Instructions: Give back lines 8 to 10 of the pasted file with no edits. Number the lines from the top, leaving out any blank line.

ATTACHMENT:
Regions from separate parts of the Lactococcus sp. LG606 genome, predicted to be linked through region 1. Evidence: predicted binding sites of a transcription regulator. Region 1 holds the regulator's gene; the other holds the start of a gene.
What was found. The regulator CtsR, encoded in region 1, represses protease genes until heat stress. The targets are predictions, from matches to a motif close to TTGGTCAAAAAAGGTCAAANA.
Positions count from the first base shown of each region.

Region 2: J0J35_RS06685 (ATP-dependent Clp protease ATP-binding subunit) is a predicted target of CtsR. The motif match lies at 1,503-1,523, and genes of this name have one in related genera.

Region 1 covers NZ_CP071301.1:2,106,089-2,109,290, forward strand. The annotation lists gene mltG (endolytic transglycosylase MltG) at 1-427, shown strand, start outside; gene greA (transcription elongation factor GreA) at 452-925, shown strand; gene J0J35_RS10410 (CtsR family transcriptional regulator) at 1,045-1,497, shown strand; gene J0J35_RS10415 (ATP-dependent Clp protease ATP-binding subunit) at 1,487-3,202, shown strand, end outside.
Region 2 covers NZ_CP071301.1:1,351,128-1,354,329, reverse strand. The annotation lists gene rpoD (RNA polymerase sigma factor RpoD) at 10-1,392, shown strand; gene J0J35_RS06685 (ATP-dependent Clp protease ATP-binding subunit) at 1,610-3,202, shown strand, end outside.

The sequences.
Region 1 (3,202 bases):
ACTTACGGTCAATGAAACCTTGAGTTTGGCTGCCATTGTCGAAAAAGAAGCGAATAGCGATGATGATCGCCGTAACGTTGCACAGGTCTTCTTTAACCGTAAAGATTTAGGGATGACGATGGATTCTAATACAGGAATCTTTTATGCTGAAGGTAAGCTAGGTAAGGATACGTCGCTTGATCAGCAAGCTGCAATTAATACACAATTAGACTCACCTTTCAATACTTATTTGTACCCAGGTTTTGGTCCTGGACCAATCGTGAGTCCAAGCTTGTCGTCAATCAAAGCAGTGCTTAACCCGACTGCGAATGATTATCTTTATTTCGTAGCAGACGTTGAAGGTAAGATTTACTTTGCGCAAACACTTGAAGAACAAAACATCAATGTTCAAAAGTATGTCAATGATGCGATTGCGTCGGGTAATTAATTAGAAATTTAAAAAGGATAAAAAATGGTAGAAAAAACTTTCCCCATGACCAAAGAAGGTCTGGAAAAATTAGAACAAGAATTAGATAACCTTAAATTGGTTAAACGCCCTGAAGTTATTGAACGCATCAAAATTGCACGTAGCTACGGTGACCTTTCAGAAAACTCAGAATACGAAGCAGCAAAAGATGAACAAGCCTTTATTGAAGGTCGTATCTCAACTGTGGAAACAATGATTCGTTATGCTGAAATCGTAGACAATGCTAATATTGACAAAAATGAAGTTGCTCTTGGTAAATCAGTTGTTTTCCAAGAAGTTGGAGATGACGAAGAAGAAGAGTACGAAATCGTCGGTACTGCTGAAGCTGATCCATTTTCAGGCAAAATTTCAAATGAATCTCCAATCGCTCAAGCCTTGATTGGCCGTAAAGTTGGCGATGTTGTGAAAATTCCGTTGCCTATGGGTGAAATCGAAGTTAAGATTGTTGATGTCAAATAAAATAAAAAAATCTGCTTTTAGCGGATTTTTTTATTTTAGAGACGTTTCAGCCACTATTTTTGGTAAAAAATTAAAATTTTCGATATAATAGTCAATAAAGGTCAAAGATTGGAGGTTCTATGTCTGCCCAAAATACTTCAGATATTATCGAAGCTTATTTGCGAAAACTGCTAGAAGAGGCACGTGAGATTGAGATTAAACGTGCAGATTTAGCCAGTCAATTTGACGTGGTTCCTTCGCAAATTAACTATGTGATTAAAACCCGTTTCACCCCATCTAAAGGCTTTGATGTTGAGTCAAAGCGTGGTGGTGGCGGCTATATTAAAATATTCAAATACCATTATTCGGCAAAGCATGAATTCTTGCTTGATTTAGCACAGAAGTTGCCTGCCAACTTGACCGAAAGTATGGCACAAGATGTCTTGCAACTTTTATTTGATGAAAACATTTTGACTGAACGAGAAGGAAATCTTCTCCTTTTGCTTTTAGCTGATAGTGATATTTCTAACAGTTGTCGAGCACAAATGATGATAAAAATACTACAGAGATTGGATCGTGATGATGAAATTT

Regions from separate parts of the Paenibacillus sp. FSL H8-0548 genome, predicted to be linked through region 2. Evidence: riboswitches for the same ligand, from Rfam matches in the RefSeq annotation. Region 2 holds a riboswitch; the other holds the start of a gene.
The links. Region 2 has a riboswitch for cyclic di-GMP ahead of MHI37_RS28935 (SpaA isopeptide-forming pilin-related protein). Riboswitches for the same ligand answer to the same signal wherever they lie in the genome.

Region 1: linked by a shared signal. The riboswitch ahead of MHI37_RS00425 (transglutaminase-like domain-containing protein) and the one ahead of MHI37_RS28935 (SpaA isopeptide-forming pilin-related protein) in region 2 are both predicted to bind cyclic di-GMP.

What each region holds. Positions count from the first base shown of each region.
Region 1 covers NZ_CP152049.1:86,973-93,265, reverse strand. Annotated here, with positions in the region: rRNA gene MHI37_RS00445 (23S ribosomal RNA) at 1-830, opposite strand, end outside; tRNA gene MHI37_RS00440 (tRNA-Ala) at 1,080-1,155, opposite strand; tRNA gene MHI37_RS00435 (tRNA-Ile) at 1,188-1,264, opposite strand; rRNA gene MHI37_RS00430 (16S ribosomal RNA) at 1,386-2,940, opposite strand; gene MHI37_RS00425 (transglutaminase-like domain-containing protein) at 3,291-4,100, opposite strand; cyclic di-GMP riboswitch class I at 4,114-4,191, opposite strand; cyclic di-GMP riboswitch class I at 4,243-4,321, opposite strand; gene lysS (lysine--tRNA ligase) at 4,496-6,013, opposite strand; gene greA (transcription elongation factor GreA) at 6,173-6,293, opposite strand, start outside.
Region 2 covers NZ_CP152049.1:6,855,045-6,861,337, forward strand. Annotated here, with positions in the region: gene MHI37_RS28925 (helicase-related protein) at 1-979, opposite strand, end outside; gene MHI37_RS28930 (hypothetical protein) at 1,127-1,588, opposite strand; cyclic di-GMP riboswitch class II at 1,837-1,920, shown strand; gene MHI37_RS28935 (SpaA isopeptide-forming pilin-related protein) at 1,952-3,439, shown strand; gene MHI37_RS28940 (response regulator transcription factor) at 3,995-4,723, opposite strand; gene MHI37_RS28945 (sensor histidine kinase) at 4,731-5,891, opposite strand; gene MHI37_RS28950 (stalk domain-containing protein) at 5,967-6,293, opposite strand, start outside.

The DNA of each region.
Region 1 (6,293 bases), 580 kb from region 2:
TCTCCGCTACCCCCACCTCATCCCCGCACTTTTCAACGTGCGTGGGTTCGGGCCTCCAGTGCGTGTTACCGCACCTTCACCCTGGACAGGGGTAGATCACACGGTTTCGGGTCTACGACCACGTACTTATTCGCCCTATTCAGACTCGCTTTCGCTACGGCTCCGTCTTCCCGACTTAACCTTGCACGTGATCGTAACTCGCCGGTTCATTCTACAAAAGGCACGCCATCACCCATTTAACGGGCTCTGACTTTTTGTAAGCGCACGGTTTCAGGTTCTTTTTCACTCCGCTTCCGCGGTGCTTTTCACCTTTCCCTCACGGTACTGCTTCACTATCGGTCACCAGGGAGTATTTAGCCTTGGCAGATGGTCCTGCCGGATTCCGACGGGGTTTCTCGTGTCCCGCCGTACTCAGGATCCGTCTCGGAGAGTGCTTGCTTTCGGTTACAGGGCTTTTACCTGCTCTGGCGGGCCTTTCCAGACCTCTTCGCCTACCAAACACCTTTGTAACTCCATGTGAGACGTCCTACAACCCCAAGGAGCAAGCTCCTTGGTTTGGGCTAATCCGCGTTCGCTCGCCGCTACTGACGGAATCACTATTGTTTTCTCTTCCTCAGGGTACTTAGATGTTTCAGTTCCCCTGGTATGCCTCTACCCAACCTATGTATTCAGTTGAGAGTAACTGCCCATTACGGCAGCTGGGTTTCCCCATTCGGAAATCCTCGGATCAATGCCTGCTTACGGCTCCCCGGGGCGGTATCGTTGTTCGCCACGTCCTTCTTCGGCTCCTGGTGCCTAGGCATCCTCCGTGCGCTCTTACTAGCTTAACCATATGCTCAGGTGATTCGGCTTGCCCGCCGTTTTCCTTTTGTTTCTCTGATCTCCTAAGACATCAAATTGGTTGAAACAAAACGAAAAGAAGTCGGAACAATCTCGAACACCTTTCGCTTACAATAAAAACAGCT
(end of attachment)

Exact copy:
Region 1 (3,202 bases):
ACTTACGGTCAATGAAACCTTGAGTTTGGCTGCCATTGTCGAAAAAGAAGCGAATAGCGATGATGATCGCCGTAACGTTGCACAGGTCTTCTTTAACCGTAAAGATTTAGGGATGACGATGGATTCTAATACAGGAATCTTTTATGCTGAAGGTAAGCTAGGTAAGGATACGTCGCTTGATCAGCAAGCTGCAATTAATACACAATTAGACTCACCTTTCAATACTTATTTGTACCCAGGTTTTGGTCCTGGACCAATCGTGAGTCCAAGCTTGTCGTCAATCAAAGCAGTGCTTAACCCGACTGCGAATGATTATCTTTATTTCGTAGCAGACGTTGAAGGTAAGATTTACTTTGCGCAAACACTTGAAGAACAAAACATCAATGTTCAAAAGTATGTCAATGATGCGATTGCGTCGGGTAATTAATTAGAAATTTAAAAAGGATAAAAAATGGTAGAAAAAACTTTCCCCATGACCAAAGAAGGTCTGGAAAAATTAGAACAAGAATTAGATAACCTTAAATTGGTTAAACGCCCTGAAGTTATTGAACGCATCAAAATTGCACGTAGCTACGGTGACCTTTCAGAAAACTCAGAATACGAAGCAGCAAAAGATGAACAAGCCTTTATTGAAGGTCGTATCTCAACTGTGGAAACAATGATTCGTTATGCTGAAATCGTAGACAATGCTAATATTGACAAAAATGAAGTTGCTCTTGGTAAATCAGTTGTTTTCCAAGAAGTTGGAGATGACGAAGAAGAAGAGTACGAAATCGTCGGTACTGCTGAAGCTGATCCATTTTCAGGCAAAATTTCAAATGAATCTCCAATCGCTCAAGCCTTGATTGGCCGTAAAGTTGGCGATGTTGTGAAAATTCCGTTGCCTATGGGTGAAATCGAAGTTAAGATTGTTGATGTCAAATAAAATAAAAAAATCTGCTTTTAGCGGATTTTTTTATTTTAGAGACGTTTCAGCCACTATTTTTGGTAAAAAATTAAAATTTTCGATATAATAGTCAATAAAGGTCAAAGATTGGAGGTTCTATGTCTGCCCAAAATACTTCAGATATTATCGAAGCTTATTTGCGAAAACTGCTAGAAGAGGCACGTGAGATTGAGATTAAACGTGCAGATTTAGCCAGTCAATTTGACGTGGTTCCTTCGCAAATTAACTATGTGATTAAAACCCGTTTCACCCCATCTAAAGGCTTTGATGTTGAGTCAAAGCGTGGTGGTGGCGGCTATATTAAAATATTCAAATACCATTATTCGGCAAAGCATGAATTCTTGCTTGATTTAGCACAGAAGTTGCCTGCCAACTTGACCGAAAGTATGGCACAAGATGTCTTGCAACTTTTATTTGATGAAAACATTTTGACTGAACGAGAAGGAAATCTTCTCCTTTTGCTTTTAGCTGATAGTGATATTTCTAACAGTTGTCGAGCACAAATGATGATAAAAATACTACAGAGATTGGATCGTGATGATGAAATTT

Regions from separate parts of the Paenibacillus sp. FSL H8-0548 genome, predicted to be linked through region 2. Evidence: riboswitches for the same ligand, from Rfam matches in the RefSeq annotation. Region 2 holds a riboswitch; the other holds the start of a gene.